by Wye Huxford
During the season of Lent we are encouraged to do the kind of self-reflection that compels us to focus on our own spiritual maturity – or sometimes immaturity! While that can sometimes be a very sobering period in life, few would deny its importance if we are truly to spend these forty days in a productive fashion.
Reading the gospel accounts of Jesus' life is one of the ways that can be helpful to us in creating the kind of stage in our lives where we can play out the role of growing spiritually. The lectionary readings for this year are from the Gospel of Luke, but I would encourage all of us to read all four!
One of the images that almost always attracts my attention when I read the gospels is what I call "the image of the cup." The Greek word behind our English word "cup" is pretty basic Greek vocabulary. It simply means "cup," as in something from which you drink. Yet as Flannery O'Conner once said of characters in a story, sometimes words carry much more meaning than their mere meaning.
In Mark and Matthew, we meet the word "cup" in that rather infamous story of James and John wanting to have chief seats in the kingdom. They were, perhaps, overly influenced by an aggressive mother who wanted the best for her sons. Whatever the case, Jesus asks them, "Are you able to drink the cup that I drink, or be baptized with the baptism that I am baptized with?" (Mark 10:38). With a bit of overconfidence, they reply, "Yes, we are." But they were hardly thinking of "cup" as Jesus was.
In the Synoptic accounts of the Lord's Supper, as well as in 1 Corinthians 11, we are told that Jesus "took a cup, and after giving thanks he gave it to them, and all of them drank from it." That is a pretty powerful image to associate with the word "cup."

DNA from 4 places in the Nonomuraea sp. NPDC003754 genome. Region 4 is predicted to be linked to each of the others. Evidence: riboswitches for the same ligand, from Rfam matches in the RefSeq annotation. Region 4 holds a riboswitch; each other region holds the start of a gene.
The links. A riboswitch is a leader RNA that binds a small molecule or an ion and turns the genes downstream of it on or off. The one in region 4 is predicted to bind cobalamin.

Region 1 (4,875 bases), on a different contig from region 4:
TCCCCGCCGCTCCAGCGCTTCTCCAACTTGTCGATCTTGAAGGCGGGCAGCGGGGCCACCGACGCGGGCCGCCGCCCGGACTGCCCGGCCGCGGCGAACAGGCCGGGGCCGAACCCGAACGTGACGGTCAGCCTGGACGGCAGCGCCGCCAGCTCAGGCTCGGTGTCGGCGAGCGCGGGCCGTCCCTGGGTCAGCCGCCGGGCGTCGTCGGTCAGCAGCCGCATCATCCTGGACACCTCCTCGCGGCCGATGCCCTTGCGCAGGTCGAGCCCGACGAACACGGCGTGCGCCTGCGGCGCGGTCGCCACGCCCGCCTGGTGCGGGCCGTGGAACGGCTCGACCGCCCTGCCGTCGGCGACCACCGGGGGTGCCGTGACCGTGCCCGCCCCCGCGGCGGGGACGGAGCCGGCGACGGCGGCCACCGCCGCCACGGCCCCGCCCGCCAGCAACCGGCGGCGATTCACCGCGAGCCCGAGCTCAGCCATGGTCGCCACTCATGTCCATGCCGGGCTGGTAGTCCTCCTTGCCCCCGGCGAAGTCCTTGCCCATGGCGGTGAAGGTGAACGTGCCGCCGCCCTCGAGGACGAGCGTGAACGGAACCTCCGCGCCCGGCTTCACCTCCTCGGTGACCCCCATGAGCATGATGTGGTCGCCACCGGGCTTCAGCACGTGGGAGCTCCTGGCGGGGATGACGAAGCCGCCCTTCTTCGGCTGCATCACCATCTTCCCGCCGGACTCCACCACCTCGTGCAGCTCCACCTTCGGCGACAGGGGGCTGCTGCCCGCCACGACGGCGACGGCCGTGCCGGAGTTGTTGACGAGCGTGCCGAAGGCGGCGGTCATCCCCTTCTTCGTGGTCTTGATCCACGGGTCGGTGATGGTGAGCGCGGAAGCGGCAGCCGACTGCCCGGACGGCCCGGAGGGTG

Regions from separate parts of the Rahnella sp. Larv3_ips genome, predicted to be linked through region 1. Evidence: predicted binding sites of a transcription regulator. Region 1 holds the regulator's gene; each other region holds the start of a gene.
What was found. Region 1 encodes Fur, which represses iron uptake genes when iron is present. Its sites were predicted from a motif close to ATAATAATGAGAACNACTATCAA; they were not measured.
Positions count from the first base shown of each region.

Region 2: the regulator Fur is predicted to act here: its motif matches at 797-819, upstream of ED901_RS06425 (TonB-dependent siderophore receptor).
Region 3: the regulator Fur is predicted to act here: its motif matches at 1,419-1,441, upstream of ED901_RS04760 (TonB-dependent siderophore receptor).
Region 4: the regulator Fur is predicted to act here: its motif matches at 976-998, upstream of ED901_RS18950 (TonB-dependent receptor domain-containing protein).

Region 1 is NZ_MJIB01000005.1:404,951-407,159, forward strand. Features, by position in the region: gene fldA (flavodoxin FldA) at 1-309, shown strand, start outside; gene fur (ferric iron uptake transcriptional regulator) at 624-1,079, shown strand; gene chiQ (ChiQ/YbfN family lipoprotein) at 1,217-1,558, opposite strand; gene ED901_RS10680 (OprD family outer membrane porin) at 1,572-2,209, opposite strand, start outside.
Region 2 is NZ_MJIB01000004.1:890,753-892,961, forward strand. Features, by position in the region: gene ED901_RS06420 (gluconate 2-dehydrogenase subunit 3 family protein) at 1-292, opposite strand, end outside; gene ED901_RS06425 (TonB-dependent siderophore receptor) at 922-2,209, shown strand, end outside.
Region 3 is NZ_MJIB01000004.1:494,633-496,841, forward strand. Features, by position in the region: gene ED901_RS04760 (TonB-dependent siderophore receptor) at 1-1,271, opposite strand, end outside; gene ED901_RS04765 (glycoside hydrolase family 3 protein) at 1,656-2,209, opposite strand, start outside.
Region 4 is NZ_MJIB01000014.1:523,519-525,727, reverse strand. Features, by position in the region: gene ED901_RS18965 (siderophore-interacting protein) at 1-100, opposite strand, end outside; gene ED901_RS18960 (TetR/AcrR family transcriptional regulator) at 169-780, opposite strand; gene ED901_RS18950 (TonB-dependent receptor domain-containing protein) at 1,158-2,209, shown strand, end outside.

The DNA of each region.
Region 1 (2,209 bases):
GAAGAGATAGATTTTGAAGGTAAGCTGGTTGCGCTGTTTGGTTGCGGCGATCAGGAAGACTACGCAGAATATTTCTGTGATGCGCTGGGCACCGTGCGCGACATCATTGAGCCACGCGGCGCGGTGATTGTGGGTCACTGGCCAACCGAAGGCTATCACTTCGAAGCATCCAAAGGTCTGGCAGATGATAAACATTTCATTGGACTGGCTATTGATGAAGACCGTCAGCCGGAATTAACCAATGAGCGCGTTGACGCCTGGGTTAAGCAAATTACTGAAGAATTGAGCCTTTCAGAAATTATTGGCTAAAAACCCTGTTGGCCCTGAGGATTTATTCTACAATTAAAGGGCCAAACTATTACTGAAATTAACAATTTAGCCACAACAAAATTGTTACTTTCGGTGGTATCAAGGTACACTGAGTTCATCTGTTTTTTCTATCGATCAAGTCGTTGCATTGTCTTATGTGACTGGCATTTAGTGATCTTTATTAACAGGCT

In Matthew, Mark, and Luke Jesus prays in the Garden of Gethsemane, "remove this cup from me; yet, not my will but yours be done." The imagery in these accounts, as well as in John 17, is one of a great struggle regarding the looming cross before Jesus. I wonder if, upon hearing the prayer, James and John would still have answered "Yes, we are."
In the original building for Cherry Log Christian Church, the chancel area behind the pulpit was built from beautiful stones from the North Georgia mountains. I still remember the first time I was sitting in the building at a preaching seminar led by the late Dr. Fred Craddock. All of a sudden, out of nowhere it seemed, I noticed that outlined in the stones was the image of a chalice – a cup. It took me a while to see it, but once I saw it I kept looking at the stone wall to make sure it was there! It kept grabbing my attention – a simple cup.
I'm hoping that during this season of Lent the "cup" keeps drawing me back into focus on what being Christian is all about. Our faith, in signficant ways, is a "faith of the cup." As was Jesus, may we willingly bear whatever that "cup" may be in our service to Him who bore it for us.
by Beth Langstaff
In its new location in the centre of Tübingen, the Institute now has a guest room for visiting scholars. During the winter semester, we were excited to welcome our first guests.
At the beginning of December, Maria Sokolskaya from the Institut für Judaistik in Bern was the first guest to stay overnight at the Institute. She was visiting Tübingen to read a paper at the German-English Colloquium on "Philo's Bible: The Septuagint?"
Another Colloquium presenter, Beatrice Wyss, was in town at the beginning of February, and she too stayed overnight in the guest room. She also read a paper on Philo of Alexandria's Interpretation of Genesis 1, in particular, the fifth and sixth days of creation (interesting that the animals that live on the earth and human beings, male and female, were all created on the sixth day).
Finally, in the second week of February, we were very pleased to welcome Loren, Lois, and Nathan Stuckenbruck to the Institute for a few days. Loren is Professor at the Protestant Faculty of the Ludwig-Maximilians-Universität in Munich. He is also a member of the EES Board of Directors. During their visit, Loren and I were able to meet with Professor Michael Tilly to start planning for the next symposium here in Tübingen, planned for October 2018. This symposium will focus on the Lord's Prayer.